<<返回上一页

Take the low road

发布时间:2019-03-08 05:17:14来源:未知点击:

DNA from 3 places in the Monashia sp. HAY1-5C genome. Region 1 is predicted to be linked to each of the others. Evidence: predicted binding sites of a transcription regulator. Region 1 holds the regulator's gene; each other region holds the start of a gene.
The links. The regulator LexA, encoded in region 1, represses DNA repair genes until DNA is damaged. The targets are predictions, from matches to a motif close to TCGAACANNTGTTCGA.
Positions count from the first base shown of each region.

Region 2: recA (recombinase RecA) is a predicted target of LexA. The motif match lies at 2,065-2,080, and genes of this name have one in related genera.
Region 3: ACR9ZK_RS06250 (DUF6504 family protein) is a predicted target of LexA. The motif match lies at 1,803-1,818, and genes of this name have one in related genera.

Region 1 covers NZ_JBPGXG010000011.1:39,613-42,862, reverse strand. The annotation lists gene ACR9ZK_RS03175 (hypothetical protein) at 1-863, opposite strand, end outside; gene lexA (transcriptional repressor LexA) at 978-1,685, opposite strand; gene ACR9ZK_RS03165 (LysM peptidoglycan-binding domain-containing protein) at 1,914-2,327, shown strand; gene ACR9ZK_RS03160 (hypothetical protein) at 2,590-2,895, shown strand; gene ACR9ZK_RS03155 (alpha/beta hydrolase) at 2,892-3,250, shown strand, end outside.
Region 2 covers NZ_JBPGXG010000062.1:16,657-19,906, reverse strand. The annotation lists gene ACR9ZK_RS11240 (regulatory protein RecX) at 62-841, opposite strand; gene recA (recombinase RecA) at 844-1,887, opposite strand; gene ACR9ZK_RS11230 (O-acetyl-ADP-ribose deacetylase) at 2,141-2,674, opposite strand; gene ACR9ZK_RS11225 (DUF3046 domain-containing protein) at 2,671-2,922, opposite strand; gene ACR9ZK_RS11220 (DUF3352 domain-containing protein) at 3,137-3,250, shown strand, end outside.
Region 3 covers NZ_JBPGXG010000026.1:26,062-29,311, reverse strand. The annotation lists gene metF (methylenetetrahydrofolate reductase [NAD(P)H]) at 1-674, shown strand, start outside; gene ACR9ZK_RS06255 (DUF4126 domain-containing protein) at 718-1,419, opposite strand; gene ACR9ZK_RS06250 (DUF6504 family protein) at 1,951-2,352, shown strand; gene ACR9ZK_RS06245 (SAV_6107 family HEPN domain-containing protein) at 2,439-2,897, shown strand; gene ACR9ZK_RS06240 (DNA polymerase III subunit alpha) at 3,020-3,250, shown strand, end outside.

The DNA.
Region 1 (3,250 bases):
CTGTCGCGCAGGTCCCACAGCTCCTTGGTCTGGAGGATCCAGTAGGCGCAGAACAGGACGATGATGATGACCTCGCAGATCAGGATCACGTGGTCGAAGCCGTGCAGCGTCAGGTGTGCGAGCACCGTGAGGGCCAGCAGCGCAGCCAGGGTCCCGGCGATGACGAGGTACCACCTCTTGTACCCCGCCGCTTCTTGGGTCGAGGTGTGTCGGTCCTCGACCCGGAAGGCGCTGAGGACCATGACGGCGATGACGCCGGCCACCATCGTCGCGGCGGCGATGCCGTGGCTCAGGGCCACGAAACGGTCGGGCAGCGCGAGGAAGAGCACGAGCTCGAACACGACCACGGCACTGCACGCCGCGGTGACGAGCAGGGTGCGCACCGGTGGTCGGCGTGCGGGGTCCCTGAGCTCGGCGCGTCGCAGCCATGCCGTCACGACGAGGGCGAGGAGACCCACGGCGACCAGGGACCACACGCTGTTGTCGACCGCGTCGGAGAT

By Rob Edwards SCOTLAND could a very dangerous place to live in the wake of a nuclear accident, a new study has found. Its food—in particular meat and milk—are far more vulnerable to contamination because the country’s peat bogs transfer radioactive caesium to plants, and thence to sheep and cows, far more efficiently than the sandy and clay soils in England and on the Continent. The study was carried out for the European Commission and the British government by Brenda Howard and colleagues from the Institute of Terrestrial Ecology in Cumbria. They found that cattle, sheep, deer and grouse in Scotland have a high risk of long-term contamination after an accident such as that at Chernobyl in 1986. Using data from the aftermath of Chernobyl, the scientists have calculated how much caesium-137 would have to be deposited on soils across Western Europe before the level in milk was likely to exceed the European safety limit of 1 kilobecquerel per litre. The “critical load” for peat is just 80 kilobecquerels per square metre, compared with 470 kBq/m2 for sandy soils and 3370 kBq/m2 for clay (The Science of the Total Environment, vol 221, p 75). The vast majority of Europe’s peat, defined as soils with an organic content between 5 and 30 per cent, is concentrated on the islands and mainland of north and west Scotland. There are also significant areas in the Netherlands, Denmark and Ireland, as well as small patches in Britain in the Pennines, the Lake District and Wales. “The idea is to focus the attention of decision-makers on specific geographical areas,” says Howard. The efficiency with which a soil passes on contamination depends on how well it binds caesium. Particles of caesium become trapped within the structure of clay minerals such as illites and cannot be taken up by plants. Peat contains fewer of these minerals than other soils, so caesium is more available to the grass and heather grazed by animals in Scotland. In the Netherlands, however, Howard points out that the amount of caesium absorbed by plants may be limited by competition with the potassium from fertilisers. Howard’s study is welcomed by the government’s Scottish Environment Protection Agency. “It will help us deal with a nuclear accident,” says George Hunter,